A ride malfunction at the Ohio State Fair on Wednesday killed one man and injured other patrons, marring the event’s opening day.
The Fire Ball, a spinning pendulum featuring six rows of four seats each, broke apart a little after 7 p.m., killing one and hurting seven others, according to the Columbus Dispatch.
Eyewitnesses posted graphic videos to Twitter and other online platforms showing two passengers flying as far as 50 feet before landing on the pavement.
The videos provided insight into the injuries the riders suffered. “Having that video really showed us that this was a great force and a great mechanism,” according to David Evans, the medical director of the Ohio State University Wexner Medical Center. “Really consistent with a high-speed motor vehicle crash with an ejection, really something more along those lines,” he told CNN.
Authorities insist they conducted rigorous safety inspections leading up to opening day and throughout the year. The state inspects rides every year and periodically during the fair itself, according to NBC4i.
With that in mind, it’s not clear if the Ohio State Fair or the Fire Ball owner and operator could have done anything to prevent the accident. But amusement parks have a responsibility to patrons and in many cases must protect them from danger.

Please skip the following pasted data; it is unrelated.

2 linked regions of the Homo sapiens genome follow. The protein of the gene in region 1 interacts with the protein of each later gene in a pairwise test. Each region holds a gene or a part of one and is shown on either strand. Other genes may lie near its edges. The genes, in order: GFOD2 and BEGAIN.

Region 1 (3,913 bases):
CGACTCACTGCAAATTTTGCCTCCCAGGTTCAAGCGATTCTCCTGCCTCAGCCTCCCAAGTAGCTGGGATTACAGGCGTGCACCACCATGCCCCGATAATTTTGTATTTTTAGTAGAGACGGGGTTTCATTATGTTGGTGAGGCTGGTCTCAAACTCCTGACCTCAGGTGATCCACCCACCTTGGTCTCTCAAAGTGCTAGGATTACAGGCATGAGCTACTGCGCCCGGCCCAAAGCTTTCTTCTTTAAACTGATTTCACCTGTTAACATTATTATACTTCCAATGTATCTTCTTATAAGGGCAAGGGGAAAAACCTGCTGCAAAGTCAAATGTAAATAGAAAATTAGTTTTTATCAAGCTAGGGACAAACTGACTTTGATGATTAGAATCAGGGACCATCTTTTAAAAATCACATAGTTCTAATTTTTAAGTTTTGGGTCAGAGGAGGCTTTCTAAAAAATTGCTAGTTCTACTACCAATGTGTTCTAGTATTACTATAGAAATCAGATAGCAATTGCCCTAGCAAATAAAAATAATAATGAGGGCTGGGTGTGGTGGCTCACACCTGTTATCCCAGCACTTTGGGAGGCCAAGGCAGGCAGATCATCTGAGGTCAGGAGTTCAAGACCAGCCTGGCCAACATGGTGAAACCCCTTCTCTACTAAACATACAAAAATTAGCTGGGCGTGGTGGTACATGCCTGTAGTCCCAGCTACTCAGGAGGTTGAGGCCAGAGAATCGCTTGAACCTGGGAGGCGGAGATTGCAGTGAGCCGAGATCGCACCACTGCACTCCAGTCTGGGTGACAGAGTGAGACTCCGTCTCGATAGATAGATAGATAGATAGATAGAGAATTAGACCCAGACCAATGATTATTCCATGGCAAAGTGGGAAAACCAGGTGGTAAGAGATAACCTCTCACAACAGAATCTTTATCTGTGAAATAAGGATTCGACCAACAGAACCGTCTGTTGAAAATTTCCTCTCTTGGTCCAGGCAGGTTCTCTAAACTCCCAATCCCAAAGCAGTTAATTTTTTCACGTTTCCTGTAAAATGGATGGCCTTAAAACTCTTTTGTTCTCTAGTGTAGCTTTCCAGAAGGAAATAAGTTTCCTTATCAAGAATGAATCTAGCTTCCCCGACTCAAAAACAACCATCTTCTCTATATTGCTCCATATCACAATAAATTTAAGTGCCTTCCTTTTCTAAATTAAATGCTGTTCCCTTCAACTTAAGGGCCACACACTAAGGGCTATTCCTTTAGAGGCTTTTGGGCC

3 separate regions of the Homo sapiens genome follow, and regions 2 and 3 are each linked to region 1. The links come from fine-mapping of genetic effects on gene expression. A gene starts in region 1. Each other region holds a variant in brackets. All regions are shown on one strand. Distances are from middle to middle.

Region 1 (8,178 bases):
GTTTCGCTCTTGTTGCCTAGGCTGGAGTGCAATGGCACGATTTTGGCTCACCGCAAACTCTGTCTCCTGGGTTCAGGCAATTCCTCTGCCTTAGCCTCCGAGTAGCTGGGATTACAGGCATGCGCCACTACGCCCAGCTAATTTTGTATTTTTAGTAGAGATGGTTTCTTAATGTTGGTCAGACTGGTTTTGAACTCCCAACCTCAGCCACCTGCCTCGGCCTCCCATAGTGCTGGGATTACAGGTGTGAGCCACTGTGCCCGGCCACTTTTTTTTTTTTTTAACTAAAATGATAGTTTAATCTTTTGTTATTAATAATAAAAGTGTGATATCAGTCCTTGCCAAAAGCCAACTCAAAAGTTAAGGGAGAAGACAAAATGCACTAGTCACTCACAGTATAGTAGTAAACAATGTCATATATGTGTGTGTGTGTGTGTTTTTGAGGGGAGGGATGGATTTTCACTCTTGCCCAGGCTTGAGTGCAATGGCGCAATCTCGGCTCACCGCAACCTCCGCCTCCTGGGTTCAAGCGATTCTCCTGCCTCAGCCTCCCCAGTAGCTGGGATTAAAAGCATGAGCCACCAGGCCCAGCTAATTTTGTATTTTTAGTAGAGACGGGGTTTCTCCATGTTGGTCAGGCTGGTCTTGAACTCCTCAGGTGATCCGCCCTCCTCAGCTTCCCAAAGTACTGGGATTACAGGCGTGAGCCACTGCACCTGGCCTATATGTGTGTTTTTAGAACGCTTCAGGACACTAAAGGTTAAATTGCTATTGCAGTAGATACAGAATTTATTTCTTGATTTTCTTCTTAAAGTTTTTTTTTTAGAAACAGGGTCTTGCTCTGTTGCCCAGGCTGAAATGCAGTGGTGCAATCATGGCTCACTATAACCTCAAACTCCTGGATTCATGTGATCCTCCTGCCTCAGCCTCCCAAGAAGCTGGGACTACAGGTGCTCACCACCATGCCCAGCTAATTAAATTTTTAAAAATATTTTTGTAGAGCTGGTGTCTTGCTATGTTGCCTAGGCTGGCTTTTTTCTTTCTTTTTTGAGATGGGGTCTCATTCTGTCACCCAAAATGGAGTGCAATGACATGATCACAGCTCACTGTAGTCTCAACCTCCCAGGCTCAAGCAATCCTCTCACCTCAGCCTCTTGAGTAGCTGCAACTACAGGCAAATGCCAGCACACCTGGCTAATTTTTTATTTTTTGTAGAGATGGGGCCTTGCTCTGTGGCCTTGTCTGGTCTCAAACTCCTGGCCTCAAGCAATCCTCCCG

Demand Safety at Your Amusement Parks
Amusement park injuries fall under the blanket of premises liability, meaning owners and operators of amusement park rides must work to keep you safe.
Visitors to a property typically fall under two categories: invited and uninvited. Invitees and licensees are generally patrons invited for business or friends and family of an owner or operator. Property owners owe invitees and licensees a high standard of care, and must warn them about dangers on their premises.
Owners have a much lower duty of care for trespassers, but they’re still responsible for keeping their property relatively safe and free of hazards at all times. For an amusement park, that means things like securing entrances and exits, inspecting and maintaining rides, and cleaning up slippery surfaces.
If you suffered an injury at an amusement park or another premises, our attorneys may be able to help you recover damages like medical expenses, lost wages, and more for your injuries.
Right now, Ohio Gov. John Kasich shut down all rides at the Ohio State Fair pending additional safety inspections. "I was in total disbelief," eyewitness William Brown told NBC News in an email. "My wife just got off that ride before the accident happened. It could have been her," he said.
(Editor’s Note: This is a news story from the ‘Morgan Monitor,’ a news wire offering legal perspectives on news in your community.)
Feature photo not of the Ohio State Fair or the Fire Ball.